Posted by Rob Weinberg on Apr 27, 2018
The Rancho Bernardo Sunrise Rotary Club teamed up with the Del Mar Rotary Club to build a house in a day. Here's a first-hand account of an experience that changed every life it touched.
Awaking at 4:30 am I wasn’t thinking too clearly. Put on sloppy clothes. Eat breakfast. Take your passport. Stay focused driving. Arrive safely.
 
Our 15 intrepid Rotarians and family members drove from Scripps Ranch, arriving at the border by 6 for a bathroom break, then pushed on to our construction site by a little after 7. Members of the Rancho Bernardo Sunrise Club were joined by five Del Mar Rotarians wanting to test the idea of a house build as a club project. They were in for an experience like none other…one that is guaranteed to forever change the life perspective of its participants.
 
The first thing that struck us was the smoke. Everywhere you looked the air was acrid. In my haste to prepare amidst everything else in the previous work day, I’d forgotten to bring my mask. SIGH. This wouldn’t be pleasant.
 
We arrived, driving over broken streets, then dusty hills, with a simple goal: build a 360 square foot house in a day.
 
Working with Project Mercy, our club had used the proceeds of our Rancho Beernardo fundraiser to buy a kit for about $6,000.
 
We were determined to improve the lives of the Alvarez Marin family.
 
“Their house is made of scrap wood and a variety of sheets of plastic,” advised team leader Tony Nogales. To clear the site for his new home, Rodrigo (the father) had set fire to area boulders to break them into smaller pieces.
 
I didn’t even know you could DO that!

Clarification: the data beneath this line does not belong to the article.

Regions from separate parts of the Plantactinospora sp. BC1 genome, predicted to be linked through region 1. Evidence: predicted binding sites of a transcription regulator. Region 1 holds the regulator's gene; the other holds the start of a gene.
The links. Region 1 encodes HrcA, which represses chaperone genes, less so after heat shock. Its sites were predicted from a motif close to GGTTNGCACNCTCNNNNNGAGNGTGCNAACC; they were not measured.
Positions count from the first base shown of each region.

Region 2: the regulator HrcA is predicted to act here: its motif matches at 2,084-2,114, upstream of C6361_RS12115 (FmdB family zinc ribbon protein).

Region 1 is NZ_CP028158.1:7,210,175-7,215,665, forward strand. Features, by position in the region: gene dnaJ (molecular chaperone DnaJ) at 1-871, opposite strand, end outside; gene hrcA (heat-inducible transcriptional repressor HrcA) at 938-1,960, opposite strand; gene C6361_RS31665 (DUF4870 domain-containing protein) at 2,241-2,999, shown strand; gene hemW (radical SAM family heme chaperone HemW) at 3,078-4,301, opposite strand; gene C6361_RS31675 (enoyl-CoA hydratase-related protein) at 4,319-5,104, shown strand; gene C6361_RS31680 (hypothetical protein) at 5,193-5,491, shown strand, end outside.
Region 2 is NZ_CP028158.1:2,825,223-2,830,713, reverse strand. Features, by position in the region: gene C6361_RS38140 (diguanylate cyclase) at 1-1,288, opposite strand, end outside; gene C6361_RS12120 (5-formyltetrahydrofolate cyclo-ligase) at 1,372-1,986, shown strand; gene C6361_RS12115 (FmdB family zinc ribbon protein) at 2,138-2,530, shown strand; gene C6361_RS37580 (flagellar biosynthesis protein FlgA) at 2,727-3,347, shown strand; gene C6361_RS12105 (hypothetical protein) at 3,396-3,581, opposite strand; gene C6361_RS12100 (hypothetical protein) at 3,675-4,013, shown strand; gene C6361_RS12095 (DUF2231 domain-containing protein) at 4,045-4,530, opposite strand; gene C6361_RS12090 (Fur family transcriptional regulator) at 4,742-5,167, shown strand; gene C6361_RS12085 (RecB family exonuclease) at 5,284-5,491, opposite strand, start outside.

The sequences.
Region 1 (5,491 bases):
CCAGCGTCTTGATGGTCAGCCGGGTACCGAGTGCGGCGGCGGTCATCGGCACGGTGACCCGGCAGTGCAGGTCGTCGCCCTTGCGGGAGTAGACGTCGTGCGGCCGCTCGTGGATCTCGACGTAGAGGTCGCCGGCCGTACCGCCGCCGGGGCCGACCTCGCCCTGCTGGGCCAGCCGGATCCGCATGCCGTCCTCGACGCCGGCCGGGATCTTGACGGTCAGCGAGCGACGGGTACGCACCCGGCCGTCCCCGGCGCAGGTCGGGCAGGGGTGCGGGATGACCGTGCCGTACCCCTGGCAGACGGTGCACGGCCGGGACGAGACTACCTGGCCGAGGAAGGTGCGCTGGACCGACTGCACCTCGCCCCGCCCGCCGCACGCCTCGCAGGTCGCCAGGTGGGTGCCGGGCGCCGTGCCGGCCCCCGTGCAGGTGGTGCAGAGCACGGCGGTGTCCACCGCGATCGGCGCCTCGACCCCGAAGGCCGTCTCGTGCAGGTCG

I’ve gone on house-build projects three times before, usually dragging along family and friends. In the past I’ve seen groups of up to 50 build a house in 8 hours.
 
And there were two objectives; make a livable home…and beat it out of Tijuana before sundown. “How”, I wondered “can we do this with a third of the usual labor?”
I’ll confess that, despite having done this before, I’m always overwhelmed by the emotion. The night before my friend Max had argued we’re making ourselves feel better but doing the recipients no favors by discouraging native workers.
 
Yet as I considered the conditions these families were living in, I realized that without the help of groups like ours they’d get no other assistance.
 
 
There was plenty to do in this one small community, yet I saw only one other team building a house next door to us. Nobody else was rushing in to help, and no government agency was building better housing for them.
 
Nope…for good or ill, we were probably all these people had.
 
The sun greeted us as we began swinging hammers and paintbrushes. Pop-up tents a short way from the actual site helped, but there was no respite from the overbearing heat for those doing the work. The choking dust didn’t help either. We scurried to get as much done as possible while the temperature remained cool.
 
With the concrete pad already in place, we took a group photo and got to work. Lumber had been pre-cut and buckets of paint were in place. We’d all brought tools, paintbrushes, gloves, hats, and the rest, so it was like the old saying; “There’s nothing to it but to do it.”